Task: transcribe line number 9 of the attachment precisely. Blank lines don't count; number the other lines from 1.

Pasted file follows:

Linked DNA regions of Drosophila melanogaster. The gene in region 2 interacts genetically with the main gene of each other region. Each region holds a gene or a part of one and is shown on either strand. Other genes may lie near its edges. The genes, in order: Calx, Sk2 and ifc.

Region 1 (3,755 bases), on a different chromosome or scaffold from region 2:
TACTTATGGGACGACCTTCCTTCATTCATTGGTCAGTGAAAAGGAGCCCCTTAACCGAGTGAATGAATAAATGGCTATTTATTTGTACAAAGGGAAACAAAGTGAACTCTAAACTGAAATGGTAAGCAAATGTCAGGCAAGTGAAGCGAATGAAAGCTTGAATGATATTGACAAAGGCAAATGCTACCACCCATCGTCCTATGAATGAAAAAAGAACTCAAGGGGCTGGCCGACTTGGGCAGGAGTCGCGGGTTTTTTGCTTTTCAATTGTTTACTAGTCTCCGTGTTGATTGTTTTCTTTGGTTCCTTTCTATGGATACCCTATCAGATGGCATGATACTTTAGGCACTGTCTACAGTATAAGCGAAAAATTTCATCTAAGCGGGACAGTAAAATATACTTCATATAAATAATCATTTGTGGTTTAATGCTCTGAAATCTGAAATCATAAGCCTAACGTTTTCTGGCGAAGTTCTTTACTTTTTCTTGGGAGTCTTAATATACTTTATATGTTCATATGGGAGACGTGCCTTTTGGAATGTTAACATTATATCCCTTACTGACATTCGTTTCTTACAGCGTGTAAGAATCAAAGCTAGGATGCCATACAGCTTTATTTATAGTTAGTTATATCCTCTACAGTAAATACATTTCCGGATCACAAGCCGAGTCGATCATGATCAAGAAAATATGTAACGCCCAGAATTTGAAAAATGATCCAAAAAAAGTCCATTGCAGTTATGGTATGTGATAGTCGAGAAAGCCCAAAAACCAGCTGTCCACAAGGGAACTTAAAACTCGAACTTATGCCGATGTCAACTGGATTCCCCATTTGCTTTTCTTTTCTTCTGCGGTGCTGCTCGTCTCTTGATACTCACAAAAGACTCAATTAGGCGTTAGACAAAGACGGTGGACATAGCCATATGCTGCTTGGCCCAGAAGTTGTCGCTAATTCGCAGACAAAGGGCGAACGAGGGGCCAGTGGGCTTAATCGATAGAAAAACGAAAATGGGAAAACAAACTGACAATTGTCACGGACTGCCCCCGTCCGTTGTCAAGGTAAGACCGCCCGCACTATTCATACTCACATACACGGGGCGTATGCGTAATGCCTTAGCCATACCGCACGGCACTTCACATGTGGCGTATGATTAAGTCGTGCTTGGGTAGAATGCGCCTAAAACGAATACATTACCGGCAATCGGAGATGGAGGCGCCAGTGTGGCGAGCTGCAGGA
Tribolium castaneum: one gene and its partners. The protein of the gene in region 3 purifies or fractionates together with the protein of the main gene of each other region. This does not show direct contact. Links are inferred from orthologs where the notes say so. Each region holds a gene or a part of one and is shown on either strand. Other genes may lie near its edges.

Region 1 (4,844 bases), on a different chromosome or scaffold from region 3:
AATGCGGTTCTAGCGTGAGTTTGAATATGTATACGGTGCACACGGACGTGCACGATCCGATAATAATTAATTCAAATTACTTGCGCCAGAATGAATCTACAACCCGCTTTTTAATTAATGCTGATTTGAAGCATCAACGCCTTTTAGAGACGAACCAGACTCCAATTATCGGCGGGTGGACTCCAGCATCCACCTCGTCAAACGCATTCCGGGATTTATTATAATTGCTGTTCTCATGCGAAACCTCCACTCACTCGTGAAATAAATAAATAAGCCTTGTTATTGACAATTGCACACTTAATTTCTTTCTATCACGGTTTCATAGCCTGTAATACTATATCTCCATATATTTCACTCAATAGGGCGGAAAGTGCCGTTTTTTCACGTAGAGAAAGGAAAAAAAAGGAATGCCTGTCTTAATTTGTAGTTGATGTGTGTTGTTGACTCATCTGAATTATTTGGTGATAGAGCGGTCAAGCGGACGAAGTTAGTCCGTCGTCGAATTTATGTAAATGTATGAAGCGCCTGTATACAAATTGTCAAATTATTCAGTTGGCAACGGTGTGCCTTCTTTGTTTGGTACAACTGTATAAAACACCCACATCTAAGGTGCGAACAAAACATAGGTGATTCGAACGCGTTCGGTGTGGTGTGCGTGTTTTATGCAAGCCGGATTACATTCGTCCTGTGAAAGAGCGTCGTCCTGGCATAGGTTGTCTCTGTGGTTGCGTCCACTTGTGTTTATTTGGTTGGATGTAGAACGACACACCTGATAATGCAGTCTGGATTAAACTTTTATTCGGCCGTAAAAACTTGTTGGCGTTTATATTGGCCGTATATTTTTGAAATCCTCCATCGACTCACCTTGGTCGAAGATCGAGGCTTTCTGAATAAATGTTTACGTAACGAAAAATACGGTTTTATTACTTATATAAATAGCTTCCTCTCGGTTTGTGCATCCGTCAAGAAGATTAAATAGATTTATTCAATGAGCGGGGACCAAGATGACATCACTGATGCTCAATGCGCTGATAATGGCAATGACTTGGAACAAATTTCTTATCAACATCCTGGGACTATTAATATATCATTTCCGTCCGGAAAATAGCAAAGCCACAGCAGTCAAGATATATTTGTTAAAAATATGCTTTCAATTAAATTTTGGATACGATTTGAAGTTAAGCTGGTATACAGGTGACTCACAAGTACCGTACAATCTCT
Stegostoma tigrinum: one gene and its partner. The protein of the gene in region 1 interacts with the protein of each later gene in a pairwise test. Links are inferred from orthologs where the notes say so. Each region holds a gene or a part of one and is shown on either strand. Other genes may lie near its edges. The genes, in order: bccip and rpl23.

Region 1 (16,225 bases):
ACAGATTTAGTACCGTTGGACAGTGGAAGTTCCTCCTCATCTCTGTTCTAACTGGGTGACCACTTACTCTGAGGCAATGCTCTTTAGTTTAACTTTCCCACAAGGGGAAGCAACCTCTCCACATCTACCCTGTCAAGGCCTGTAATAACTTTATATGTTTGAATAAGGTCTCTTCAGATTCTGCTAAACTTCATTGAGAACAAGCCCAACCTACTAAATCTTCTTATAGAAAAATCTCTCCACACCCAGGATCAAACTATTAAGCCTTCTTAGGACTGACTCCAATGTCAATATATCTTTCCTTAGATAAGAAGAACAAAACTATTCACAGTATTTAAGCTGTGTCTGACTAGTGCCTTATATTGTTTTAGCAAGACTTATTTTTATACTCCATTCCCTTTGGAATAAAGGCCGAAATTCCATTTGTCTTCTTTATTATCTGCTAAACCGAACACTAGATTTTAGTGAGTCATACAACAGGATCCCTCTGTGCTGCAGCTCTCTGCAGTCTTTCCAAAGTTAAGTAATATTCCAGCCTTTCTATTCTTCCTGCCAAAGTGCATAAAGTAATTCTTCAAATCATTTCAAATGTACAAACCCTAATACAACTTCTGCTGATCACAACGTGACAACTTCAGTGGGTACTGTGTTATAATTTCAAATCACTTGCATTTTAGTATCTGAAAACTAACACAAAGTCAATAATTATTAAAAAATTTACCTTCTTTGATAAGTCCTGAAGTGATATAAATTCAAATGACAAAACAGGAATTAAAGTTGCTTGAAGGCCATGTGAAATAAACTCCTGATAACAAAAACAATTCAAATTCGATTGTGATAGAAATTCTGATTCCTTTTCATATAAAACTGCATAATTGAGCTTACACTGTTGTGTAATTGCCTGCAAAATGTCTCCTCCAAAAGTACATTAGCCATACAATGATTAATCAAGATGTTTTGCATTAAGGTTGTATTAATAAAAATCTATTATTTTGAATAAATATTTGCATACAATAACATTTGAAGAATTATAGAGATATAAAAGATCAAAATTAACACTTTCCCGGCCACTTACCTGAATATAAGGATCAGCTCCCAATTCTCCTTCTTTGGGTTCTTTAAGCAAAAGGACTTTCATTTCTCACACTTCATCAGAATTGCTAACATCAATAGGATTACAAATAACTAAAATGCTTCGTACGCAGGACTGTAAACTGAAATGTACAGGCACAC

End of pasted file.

ACAGATTTAGTACCGTTGGACAGTGGAAGTTCCTCCTCATCTCTGTTCTAACTGGGTGACCACTTACTCTGAGGCAATGCTCTTTAGTTTAACTTTCCCACAAGGGGAAGCAACCTCTCCACATCTACCCTGTCAAGGCCTGTAATAACTTTATATGTTTGAATAAGGTCTCTTCAGATTCTGCTAAACTTCATTGAGAACAAGCCCAACCTACTAAATCTTCTTATAGAAAAATCTCTCCACACCCAGGATCAAACTATTAAGCCTTCTTAGGACTGACTCCAATGTCAATATATCTTTCCTTAGATAAGAAGAACAAAACTATTCACAGTATTTAAGCTGTGTCTGACTAGTGCCTTATATTGTTTTAGCAAGACTTATTTTTATACTCCATTCCCTTTGGAATAAAGGCCGAAATTCCATTTGTCTTCTTTATTATCTGCTAAACCGAACACTAGATTTTAGTGAGTCATACAACAGGATCCCTCTGTGCTGCAGCTCTCTGCAGTCTTTCCAAAGTTAAGTAATATTCCAGCCTTTCTATTCTTCCTGCCAAAGTGCATAAAGTAATTCTTCAAATCATTTCAAATGTACAAACCCTAATACAACTTCTGCTGATCACAACGTGACAACTTCAGTGGGTACTGTGTTATAATTTCAAATCACTTGCATTTTAGTATCTGAAAACTAACACAAAGTCAATAATTATTAAAAAATTTACCTTCTTTGATAAGTCCTGAAGTGATATAAATTCAAATGACAAAACAGGAATTAAAGTTGCTTGAAGGCCATGTGAAATAAACTCCTGATAACAAAAACAATTCAAATTCGATTGTGATAGAAATTCTGATTCCTTTTCATATAAAACTGCATAATTGAGCTTACACTGTTGTGTAATTGCCTGCAAAATGTCTCCTCCAAAAGTACATTAGCCATACAATGATTAATCAAGATGTTTTGCATTAAGGTTGTATTAATAAAAATCTATTATTTTGAATAAATATTTGCATACAATAACATTTGAAGAATTATAGAGATATAAAAGATCAAAATTAACACTTTCCCGGCCACTTACCTGAATATAAGGATCAGCTCCCAATTCTCCTTCTTTGGGTTCTTTAAGCAAAAGGACTTTCATTTCTCACACTTCATCAGAATTGCTAACATCAATAGGATTACAAATAACTAAAATGCTTCGTACGCAGGACTGTAAACTGAAATGTACAGGCACAC